What is Hard Money?

What is Hard Money?

If you invest in real estate, you’ve probably heard the term “hard money”. But what, exactly, is the difference between hard money and any other type of funding?

In fact, what are some of the various types of funding for your real estate deals?

  1. Traditional bank or lending institution – only loan for a limited number of deals before they cut you off. Many will not loan on investment properties at all.
  2. Your own personal money – which most of us can go through quickly! Besides, it’s best to keep your personal money to live on and use for your personal and business expenses.
  3. Private money – comes from friends, family, even strangers who have money to lend for real estate. The problem with private money is that it’s often not available when you need it and you never want to miss a deal for lack of funds!
  4. Hard money:
      1. To begin with, I don’t know why it’s called hard money because it’s actually so simple: short term funding secured by your property.
      2. Hard money is great for fix-and-flip properties as these loans are typically for only 3 to 9 months. Perfect if you’re planning to wholesale or renovate and resell quickly. Bank loans are 15-30 years or more.
      3. Hard money lenders understand ARV (after repaired value) and will consider your planned repairs when lending. Banks, on the other hand, only consider current property condition when lending.
      4. Hard money loans cover both the purchase price and cost of the rehab. Banks, on the other hand, require the property to meet specific underwriting requirements. It may cost a great deal to bring the property up to the condition necessary to meet those requirements before the property qualifies for their loan.
      5. Hard money loans are faster than a traditional lender, usually only two weeks, because their requirements are less.
      6. Hard money lenders typically charge points plus interest. Because the loan is for such a short time, lenders would not make enough without charging points. Points are basically interest up front. Because the loan is for such a short time interest is not much of a concern but points are something you need to pay attention to, especially how often they are recharged.
      7. Hard money is not good for long term holds. Fees for hard money are based on a certain time frame. If you need an extension, you may be charged the points again which can dramatically reduce your profit.

    Why would you choose to use hard money?

    • To keep your personal funds for running your business
    • Hard money covers your cost of both purchase and rehab
    • Increases your return-on-investment
    • Minimizes your out of pocket expense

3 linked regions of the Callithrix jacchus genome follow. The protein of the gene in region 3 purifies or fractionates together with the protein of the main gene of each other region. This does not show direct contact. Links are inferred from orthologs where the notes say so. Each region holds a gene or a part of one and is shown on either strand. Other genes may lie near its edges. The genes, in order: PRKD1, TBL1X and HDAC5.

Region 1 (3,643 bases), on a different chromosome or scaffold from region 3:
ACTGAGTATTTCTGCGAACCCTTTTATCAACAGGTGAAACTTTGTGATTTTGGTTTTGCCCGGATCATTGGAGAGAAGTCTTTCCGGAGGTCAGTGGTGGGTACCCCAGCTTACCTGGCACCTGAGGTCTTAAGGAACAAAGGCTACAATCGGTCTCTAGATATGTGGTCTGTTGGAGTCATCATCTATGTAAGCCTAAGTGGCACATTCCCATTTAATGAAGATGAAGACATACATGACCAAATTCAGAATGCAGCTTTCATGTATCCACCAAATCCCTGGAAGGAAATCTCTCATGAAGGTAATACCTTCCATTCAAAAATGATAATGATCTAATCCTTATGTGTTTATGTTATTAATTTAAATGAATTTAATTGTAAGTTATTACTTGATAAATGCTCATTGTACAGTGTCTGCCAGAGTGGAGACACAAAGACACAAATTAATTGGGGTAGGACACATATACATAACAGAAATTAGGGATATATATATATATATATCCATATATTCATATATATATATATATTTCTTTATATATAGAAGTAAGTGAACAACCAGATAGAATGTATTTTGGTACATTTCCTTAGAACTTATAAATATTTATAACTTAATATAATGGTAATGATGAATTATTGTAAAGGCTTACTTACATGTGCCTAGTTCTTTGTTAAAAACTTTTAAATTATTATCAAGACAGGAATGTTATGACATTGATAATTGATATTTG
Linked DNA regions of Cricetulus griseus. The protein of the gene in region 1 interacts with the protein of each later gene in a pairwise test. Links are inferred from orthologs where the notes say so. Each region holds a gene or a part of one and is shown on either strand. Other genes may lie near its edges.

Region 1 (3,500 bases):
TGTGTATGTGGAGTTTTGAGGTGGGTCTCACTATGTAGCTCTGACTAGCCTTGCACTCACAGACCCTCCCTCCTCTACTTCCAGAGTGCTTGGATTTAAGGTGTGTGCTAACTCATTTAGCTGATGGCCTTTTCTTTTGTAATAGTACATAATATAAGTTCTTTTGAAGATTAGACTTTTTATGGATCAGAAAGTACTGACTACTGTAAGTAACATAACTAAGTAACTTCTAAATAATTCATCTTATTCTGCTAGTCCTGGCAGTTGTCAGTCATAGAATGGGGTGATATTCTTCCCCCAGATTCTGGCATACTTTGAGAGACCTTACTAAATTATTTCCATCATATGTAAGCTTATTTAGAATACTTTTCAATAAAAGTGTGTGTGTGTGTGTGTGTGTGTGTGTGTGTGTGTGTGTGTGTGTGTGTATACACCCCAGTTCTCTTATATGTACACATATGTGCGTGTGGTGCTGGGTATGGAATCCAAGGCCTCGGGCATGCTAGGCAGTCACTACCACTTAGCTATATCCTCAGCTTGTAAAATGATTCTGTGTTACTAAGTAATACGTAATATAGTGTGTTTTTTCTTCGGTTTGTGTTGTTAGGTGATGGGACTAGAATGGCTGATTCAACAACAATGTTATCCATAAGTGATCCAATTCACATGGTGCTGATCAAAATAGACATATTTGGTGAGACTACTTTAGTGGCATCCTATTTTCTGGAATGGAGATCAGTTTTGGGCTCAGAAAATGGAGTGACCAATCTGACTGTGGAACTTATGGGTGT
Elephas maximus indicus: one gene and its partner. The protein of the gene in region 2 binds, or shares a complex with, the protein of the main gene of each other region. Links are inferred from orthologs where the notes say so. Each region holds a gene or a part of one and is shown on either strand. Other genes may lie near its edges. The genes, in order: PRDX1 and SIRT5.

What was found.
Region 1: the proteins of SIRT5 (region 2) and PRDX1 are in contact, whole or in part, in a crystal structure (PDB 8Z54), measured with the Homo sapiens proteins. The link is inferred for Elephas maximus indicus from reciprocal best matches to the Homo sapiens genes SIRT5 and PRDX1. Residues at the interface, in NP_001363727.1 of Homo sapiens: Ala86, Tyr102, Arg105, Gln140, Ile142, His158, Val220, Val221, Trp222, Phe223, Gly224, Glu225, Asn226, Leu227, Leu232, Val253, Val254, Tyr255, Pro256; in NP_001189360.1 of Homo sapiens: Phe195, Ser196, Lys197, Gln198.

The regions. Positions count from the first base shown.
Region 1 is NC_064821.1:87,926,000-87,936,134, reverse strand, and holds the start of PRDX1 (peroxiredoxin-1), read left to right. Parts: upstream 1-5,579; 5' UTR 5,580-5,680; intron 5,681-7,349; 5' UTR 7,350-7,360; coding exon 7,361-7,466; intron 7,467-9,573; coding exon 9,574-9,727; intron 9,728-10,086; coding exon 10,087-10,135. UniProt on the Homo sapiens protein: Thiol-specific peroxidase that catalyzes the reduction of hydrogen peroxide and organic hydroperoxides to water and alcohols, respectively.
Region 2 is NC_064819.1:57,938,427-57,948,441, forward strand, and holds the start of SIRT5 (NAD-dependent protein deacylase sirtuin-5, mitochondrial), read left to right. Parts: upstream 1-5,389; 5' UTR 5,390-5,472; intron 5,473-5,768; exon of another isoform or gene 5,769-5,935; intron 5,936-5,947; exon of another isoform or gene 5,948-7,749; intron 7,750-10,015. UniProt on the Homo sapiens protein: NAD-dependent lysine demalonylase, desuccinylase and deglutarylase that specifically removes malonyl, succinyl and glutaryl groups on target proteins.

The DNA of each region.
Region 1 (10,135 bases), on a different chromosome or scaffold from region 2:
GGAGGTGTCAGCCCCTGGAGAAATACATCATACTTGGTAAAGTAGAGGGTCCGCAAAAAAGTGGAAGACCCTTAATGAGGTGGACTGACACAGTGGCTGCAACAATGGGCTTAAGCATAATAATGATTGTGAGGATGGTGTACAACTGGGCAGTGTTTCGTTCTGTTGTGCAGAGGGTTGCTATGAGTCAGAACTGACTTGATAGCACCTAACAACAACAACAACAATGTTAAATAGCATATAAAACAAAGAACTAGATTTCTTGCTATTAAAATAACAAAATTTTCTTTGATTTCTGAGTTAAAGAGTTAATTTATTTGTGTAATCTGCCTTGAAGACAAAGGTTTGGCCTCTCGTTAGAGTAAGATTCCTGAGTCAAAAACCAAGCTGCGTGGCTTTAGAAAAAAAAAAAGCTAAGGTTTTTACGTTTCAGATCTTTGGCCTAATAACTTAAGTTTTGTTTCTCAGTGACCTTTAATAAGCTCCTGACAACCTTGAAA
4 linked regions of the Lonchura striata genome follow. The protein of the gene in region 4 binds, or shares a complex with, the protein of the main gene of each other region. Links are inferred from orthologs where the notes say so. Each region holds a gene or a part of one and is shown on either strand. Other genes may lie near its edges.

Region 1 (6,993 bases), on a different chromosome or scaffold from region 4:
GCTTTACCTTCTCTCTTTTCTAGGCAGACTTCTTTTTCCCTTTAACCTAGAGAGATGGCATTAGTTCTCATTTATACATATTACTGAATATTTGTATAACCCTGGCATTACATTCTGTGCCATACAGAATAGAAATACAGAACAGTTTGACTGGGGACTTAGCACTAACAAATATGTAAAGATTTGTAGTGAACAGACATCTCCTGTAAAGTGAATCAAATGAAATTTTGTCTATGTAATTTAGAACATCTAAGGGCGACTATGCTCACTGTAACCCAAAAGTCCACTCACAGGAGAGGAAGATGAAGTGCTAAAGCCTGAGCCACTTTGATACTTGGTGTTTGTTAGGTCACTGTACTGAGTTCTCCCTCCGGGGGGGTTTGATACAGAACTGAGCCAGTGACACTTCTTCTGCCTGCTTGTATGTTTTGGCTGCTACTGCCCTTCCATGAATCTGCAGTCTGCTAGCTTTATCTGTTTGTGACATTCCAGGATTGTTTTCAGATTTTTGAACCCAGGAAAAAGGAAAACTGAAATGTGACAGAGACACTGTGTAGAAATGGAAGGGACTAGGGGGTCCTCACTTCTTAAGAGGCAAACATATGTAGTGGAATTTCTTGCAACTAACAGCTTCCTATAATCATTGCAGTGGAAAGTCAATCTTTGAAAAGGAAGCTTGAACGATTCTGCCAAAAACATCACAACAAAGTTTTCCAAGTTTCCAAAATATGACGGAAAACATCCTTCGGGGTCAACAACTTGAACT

• Hard money is faster & requires fewer qualifications than conventional loans
    • Hard money allows you to compete for more deals – because it’s
    • Always there when you need it!

    I am a hard money lender and I’m curious, do you use hard money? What’s been your experience?

This post has 4 Comments | Would you like to leave a comment?

4 Comments

  1. Thank you for taking the time to leave your comment, Ernie.

    And everyone should do exactly what you say, beware of the details.

  2. Just as a cautionary note, be sure to read all contracts you sign and/or ask your real estate attorney to read them and provide you with the legal interpretation and ramifications. Within the past few years I have witnessed two situations on hard money loans that did not turn out well for the investors. On the first example the interest rate accelerated to 30% because the loan was not paid off in the first 6 months as stated in the loan docs. The second example had a cross-coleteralization clause that required the proceeds of one loan to be applied to the balance of other loans the investor had with the hard money lender. The investor had 5 outstanding loans with the lender and did not receive sale proceeds until he sold his 4th house.

  3. I’m glad you found me and welcome to real estate investing!

  4. I just watched Brandon Turners Webinar for the first time last night and I am new to biggerpockets.com. I have watched several of their most recent podcasts over the last week and have noticed they are all men.
    I was so happy when I went on YouTube, looked up their first 2 episodes and there you were! I was so happy to hear your story, listen to your success and see that you started with the sole plan to provide for your retirement. I feel like it is a sign! I really am so happy to have unofficially met you 😀 That is the main reason I am so interested in persuing real estate investing. I am a 49yr old woman and was beginning to wonder if investing was a boys club (not that I particularly care). I am just glad to be able to hear from a woman’s perspective!! So excited!!

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